I had the pleasure of spending an entire day with physicians at the Washington State Medical Association (WSMA) annual conference in Seattle on Saturday, October 12.
In addition to the fantastic speakers who talked about medicolegal issues, technology, and population health, I also heard about policy development with the House of Delegates and new legislative issues at the state and federal level.
This is the 4th of a five-part Facebook Live series on topics related to business development and strategic planning.
Many of my clients are independent healthcare practice owners who have trouble growing their business in a healthy way. I find that practitioners often struggle to attract patients who fit their philosophy and goals. Not every customer is Ideal; some potential customers can actually take value away from your business.
The best way to attract the right customers—those who are interested in your services and eager to pay for the value you provide—is to focus on a Niche area. This is a specific set of services or products that meets the needs of your Ideal Customers and solves their unique problems.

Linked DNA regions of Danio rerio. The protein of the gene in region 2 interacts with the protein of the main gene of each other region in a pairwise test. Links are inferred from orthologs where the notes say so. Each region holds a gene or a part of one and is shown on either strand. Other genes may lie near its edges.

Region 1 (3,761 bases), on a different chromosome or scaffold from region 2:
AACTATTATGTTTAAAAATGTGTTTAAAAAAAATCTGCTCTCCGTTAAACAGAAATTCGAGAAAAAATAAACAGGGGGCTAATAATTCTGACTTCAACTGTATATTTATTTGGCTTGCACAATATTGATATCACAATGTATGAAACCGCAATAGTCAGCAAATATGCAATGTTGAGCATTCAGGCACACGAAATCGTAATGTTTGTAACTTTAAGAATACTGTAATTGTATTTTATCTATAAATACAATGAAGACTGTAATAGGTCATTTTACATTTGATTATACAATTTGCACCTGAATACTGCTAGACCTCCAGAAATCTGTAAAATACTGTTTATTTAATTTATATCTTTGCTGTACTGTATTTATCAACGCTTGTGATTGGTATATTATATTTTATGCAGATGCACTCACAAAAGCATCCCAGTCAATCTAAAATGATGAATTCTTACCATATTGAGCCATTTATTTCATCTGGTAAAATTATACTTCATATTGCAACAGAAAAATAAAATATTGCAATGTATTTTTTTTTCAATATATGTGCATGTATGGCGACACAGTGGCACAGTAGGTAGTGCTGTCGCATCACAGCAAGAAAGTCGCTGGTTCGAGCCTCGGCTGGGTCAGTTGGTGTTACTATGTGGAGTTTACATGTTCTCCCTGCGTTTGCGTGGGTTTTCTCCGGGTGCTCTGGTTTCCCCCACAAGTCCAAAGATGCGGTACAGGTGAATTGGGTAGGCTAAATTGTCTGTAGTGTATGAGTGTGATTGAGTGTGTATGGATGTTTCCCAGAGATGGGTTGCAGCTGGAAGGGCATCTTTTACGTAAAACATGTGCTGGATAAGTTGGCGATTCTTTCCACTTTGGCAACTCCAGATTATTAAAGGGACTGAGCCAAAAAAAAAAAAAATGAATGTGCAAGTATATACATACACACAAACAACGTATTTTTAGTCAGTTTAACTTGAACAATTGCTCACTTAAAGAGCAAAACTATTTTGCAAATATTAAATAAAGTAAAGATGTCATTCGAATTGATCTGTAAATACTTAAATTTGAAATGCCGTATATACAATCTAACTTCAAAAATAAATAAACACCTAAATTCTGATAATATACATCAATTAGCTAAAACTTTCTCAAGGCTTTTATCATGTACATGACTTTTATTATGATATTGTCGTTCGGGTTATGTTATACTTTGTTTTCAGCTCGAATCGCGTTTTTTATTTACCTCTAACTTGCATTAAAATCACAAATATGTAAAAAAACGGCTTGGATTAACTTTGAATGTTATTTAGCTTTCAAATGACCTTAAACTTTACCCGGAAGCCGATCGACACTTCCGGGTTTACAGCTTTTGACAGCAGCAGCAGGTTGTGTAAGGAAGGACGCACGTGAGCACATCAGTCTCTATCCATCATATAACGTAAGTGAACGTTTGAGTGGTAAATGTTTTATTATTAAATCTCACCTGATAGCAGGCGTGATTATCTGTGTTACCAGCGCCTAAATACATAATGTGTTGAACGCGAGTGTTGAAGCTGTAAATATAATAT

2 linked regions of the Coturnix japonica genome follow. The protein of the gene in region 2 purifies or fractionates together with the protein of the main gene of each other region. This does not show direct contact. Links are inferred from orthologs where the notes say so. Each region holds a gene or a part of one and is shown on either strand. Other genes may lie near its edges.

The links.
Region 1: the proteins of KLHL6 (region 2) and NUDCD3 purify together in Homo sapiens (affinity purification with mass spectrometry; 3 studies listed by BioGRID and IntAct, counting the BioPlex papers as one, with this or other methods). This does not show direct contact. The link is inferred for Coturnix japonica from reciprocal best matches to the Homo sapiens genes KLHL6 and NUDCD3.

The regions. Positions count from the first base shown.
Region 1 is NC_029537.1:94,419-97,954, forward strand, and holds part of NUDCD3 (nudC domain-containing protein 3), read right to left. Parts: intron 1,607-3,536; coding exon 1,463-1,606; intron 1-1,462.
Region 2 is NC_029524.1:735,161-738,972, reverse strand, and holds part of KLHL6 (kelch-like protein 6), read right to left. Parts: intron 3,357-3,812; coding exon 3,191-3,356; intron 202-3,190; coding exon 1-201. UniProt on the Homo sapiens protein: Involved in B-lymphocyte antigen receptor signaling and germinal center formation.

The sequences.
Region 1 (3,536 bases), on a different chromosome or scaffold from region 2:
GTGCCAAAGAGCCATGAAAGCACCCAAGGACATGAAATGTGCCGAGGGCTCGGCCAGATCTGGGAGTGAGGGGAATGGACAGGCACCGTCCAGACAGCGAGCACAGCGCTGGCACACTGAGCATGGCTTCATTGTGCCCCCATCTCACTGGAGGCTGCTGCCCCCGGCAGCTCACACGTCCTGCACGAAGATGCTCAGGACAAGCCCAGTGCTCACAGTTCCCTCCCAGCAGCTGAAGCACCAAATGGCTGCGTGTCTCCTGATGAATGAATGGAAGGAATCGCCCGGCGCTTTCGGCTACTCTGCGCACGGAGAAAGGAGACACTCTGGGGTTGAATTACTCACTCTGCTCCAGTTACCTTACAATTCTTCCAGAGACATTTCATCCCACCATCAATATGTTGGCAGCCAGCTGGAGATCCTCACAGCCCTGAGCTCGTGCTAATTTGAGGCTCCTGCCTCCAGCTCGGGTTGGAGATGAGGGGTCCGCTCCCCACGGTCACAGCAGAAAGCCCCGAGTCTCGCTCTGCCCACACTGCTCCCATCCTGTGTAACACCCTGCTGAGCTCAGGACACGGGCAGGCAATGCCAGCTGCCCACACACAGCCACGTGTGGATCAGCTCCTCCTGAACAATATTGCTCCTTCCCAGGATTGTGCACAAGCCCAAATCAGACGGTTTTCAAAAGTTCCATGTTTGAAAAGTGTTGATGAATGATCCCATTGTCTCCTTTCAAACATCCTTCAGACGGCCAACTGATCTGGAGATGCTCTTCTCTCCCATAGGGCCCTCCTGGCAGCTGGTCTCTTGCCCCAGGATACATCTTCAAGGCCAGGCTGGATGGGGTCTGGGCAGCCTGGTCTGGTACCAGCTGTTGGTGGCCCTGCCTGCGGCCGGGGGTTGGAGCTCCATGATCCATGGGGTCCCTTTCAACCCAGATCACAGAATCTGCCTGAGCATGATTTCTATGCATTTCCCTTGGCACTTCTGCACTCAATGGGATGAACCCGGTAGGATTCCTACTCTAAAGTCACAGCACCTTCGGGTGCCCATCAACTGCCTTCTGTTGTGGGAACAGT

Watch my Facebook Live video, where I discuss ways to increase the effectiveness of your business, and how to stand out in the marketplace. Or read a transcript (including bonus content!) below.
And that can feel… like getting your teeth drilled at the dentist’s office.
I’ll admit, as much as I believe in how great the Year In Review process is, that doesn’t make it entirely pleasant to actually experience. But the benefits make this sometimes painful process worthwhile.
You’re invited to read my analysis of what happened—good and bad—for my business in 2018.
One of my favorite TV shows is “The Profit,” a CNBC production starring multi-millionaire entrepreneur Marcus Lemonis.
In each episode, Marcus evaluates a small business and decides whether to invest in its growth. The main tool he uses to make business decisions is called the “3 P’s of Business Success”: People, Process, and Product.
I was curious about who first developed this concept. Was it Mr. Lemonis?
It turns out this concept has its origins in Lean (a systematic processing method used to eliminate waste). After doing some research, I discovered 5 additional versions that can add depth to your understanding of how to run a successful business.
In this post, you will see each of the six examples and illustrations, along with ideas on how to increase your level of business risk intelligence.